Pulp Fiction redefines filmmaking as we know it
pulp n. 1. A soft, moist, shapeless mass of matter.
2. A magazine or book containing lurid subject matter and being characteristically printed on rough, unfinished paper.
American Heritage Dictionary
New College Edition
In 1941, a film was produced which became known as the best film ever made. While I have yet to see it (I should be shot for it), Citizen Kane redefined filmmaking, using all sorts of different camera angles and new, inventive techniques. Nowadays, these techniques are used frequently, but they were very original back then. It has taken nearly 53 years for another film to redefine filmmaking. While there are remarkable efforts by directors and producers among these years (three notable ones are Psycho, Schindler's List, and Casablanca), none have quite had the effect as Pulp Fiction.
Almost completely ignored by the Academy, Pulp Fiction only earned one Oscar: Best Screenplay. Never have I seen a more daring and original film as this. The two definitions given at the beginning of the film describe the overall movie: a shapeless mass of matter and lurid subject matter. While it doesn't seem to have a shape to it, it really does, and this is the reason Quentin Tarantino and Roger Avary won for Best Screenplay. It almost seems that these two writers wrote several different stories, and then, with professional precision, manipulated the stories so that they would mix perfectly.
The technical genius of Pulp Fiction is mainly what makes the film such an outstanding film. But aside from that, the stories themselves are quite entertaining. The most interesting of them all involve Vincent Vaga (John Travolta) and Mia Wallace (Uma Thurman), the wife of Vaga's boss. When Marsellus Wallace (Ving Rhames) leaves town, Mia asks Vincent to take her out for a night of fun. Vincent arrives stoned, but not to be outdone, Mia sniffs a few lines of cocaine before leaving. They go to a 1950s-theme restaurant where Buddy Holly (that's Steve Buscemi!) is the waiter and Marilyn Monroe is a hostess. The dance sequence is my favorite part of the film. The choreography is wonderful and Thurman and Travolta are hilarious together. However, the night doesn't all go well. After arriving back at Mia's house, Mia discovers a bag of heroin, which she mistakens for cocaine. This causes the most memorable moment in the film in which Mia is administered an adrenaline shot.
The second story involves Vincent and his partner Jules Winnfield (Samuel L. Jackson). Their conversations are the highlight of their scenes, such as the McDonald's discussion about the Quarter Pounder with Cheese. Their scenes together are very well written and provide a lot of humor, as well as a lot of shock (the shooting in the car is a classic). The third story revolves around an aging boxer (Bruce Willis) and a fixed fight. He is paid, by Marsellus Wallace, to lose because he is getting older. Because of this, he decides to show them that he can still fight, and kills the other boxer. This story is too complex to even begin to explain. However, the monologue given by Christopher Walken leads to one of the film biggest laughs. The fourth, and shortest, story involves a married criminal couple (Tim Roth and Amanda Plummer) who decide to hold up a coffee shop. The events that take place in the restaurant are inventive and very creative.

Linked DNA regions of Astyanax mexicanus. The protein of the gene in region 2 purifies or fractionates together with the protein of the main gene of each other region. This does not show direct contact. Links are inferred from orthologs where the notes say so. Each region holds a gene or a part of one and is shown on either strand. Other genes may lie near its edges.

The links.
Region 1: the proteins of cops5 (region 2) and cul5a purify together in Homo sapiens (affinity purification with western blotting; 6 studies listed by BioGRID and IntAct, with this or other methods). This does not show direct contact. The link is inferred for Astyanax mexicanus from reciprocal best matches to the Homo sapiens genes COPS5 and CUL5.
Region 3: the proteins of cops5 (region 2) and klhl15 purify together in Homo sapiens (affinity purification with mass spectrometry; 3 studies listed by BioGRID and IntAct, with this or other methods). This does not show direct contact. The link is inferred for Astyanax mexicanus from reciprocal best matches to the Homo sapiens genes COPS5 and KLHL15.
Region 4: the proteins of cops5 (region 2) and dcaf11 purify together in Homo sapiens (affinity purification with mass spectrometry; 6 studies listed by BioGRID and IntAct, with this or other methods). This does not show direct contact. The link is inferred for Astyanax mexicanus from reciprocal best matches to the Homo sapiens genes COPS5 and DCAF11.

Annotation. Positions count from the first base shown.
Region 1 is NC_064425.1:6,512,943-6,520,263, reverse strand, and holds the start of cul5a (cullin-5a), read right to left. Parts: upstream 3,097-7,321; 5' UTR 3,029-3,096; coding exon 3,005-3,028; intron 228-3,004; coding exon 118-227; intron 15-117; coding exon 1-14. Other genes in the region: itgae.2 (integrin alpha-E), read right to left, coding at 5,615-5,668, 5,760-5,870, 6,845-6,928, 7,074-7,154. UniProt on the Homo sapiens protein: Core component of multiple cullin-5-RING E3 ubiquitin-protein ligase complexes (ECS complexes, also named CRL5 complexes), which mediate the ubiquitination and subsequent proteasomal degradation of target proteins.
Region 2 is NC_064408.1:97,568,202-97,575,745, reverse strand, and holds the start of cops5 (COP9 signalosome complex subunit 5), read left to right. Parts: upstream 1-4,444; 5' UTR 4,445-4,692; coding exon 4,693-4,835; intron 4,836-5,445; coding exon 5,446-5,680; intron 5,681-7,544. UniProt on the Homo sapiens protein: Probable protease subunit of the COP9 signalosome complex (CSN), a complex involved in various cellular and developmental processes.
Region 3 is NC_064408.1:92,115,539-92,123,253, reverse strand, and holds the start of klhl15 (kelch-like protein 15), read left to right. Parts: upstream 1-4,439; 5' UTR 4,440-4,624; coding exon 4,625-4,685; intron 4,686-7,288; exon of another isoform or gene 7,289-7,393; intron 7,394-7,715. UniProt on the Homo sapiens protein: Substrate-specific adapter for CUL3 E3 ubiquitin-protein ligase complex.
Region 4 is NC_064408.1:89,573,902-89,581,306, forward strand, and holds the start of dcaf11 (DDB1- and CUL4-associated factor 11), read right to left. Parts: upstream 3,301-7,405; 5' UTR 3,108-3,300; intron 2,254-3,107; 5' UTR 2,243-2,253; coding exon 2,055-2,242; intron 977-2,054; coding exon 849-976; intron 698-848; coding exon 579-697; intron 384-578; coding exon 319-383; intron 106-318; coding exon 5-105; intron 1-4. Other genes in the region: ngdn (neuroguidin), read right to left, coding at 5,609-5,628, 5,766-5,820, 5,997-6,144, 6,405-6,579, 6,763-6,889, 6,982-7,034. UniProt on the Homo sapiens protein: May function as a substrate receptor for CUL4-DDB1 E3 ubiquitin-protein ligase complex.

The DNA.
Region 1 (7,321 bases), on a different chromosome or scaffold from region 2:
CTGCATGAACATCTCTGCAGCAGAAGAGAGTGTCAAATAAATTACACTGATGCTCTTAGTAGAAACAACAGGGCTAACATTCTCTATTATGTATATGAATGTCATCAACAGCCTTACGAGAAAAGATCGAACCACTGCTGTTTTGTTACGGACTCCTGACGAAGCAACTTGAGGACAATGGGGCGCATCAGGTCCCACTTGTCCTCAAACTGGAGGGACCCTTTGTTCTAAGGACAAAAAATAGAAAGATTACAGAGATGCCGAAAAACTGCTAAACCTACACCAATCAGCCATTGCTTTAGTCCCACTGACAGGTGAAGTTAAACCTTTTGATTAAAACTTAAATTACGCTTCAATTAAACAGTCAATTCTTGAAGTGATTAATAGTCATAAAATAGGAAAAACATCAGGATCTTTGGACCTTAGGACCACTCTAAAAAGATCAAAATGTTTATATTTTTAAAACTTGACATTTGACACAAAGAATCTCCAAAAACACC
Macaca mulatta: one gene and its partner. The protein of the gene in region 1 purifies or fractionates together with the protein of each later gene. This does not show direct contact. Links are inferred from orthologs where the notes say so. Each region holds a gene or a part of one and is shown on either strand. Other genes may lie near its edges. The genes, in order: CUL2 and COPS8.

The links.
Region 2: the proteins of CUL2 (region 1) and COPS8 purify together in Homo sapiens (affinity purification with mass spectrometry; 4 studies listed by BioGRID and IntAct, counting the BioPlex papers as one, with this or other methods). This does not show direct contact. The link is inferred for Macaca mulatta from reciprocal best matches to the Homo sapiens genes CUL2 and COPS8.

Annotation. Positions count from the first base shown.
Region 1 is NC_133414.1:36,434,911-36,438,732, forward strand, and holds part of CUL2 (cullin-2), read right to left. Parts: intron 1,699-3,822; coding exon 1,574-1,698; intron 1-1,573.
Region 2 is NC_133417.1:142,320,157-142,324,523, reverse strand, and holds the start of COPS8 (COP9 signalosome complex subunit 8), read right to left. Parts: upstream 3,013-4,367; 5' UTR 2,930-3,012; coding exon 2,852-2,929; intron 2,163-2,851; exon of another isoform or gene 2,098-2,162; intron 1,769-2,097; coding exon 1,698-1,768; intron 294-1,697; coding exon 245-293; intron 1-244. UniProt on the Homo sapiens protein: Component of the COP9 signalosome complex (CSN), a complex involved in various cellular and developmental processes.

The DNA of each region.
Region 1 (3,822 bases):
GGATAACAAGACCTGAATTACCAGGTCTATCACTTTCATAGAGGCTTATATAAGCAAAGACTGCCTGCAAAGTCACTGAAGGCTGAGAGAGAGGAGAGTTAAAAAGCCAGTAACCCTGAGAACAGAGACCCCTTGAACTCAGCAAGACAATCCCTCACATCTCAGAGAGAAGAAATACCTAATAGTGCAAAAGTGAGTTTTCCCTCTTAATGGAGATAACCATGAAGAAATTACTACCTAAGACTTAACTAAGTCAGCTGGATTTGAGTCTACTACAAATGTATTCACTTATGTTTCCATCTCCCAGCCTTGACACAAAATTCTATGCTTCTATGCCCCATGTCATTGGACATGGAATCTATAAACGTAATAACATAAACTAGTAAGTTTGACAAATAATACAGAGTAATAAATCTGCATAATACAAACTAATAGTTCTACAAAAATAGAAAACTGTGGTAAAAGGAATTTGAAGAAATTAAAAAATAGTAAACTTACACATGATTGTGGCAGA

The first time I watched Pulp Fiction, I hated it. I had no idea what it was about. And I also wondered where it was going. I never figured the trickiness of director Quentin Tarantino. The second time I saw it, I loved it. Of course, the second time I saw it was three years later (1997). After seeing it again, I saw the brilliant direction of Tarantino and how skillful he really is. The plot, being a shapeless mass of matter, has no real direction, which normaly destroys a film. However, the jumping from one story to another and back is truly original and almost hard to keep up with. This film keeps you guessing as to what is going to happen next more than just the first time you see it.
The technical aspects of the film are truly a work of art. The editing is some of the best I have ever seen, and should have gotten the Oscar (stolen by a much, much lesser of a film, Forrest Gump). One of the best edited scenes is when Vincent Vaga and Jules Winnfield shoot a guy in a chair. The glow that cuts from shot to shot is a work of pure genius, reflecting the golden glow from the briefcase (we never did find out what was in that). Also, the cinematography is very original with probably the most memorable shot being a subtle shot from inside the trunk of a car. However, the writing is the key to this film, and it deserved every award it got. The dialogue is smart and realistic, and the silences are true to life (we've all gone through those awkward moments of silence). How Tarantino and Avary managed to make all the stories mesh is beyond me.
Pulp Fiction is rated R for extreme graphic violence, drug use, language, sexual situations, and some partial nudity. The R rating is well-deserved and appropriate. However, Pulp Fiction is a film that will be watched by virtually every person someday. The style and technique used have revolutionized the film industry, and multiple clones have been produced (but none nearly as good as this). Pulp Fiction deserves a spot right up there with Citizen Kane and it will probably attain that level someday. This is one of the best films ever made.
**** out of ****
Reviews by Boyd Petrie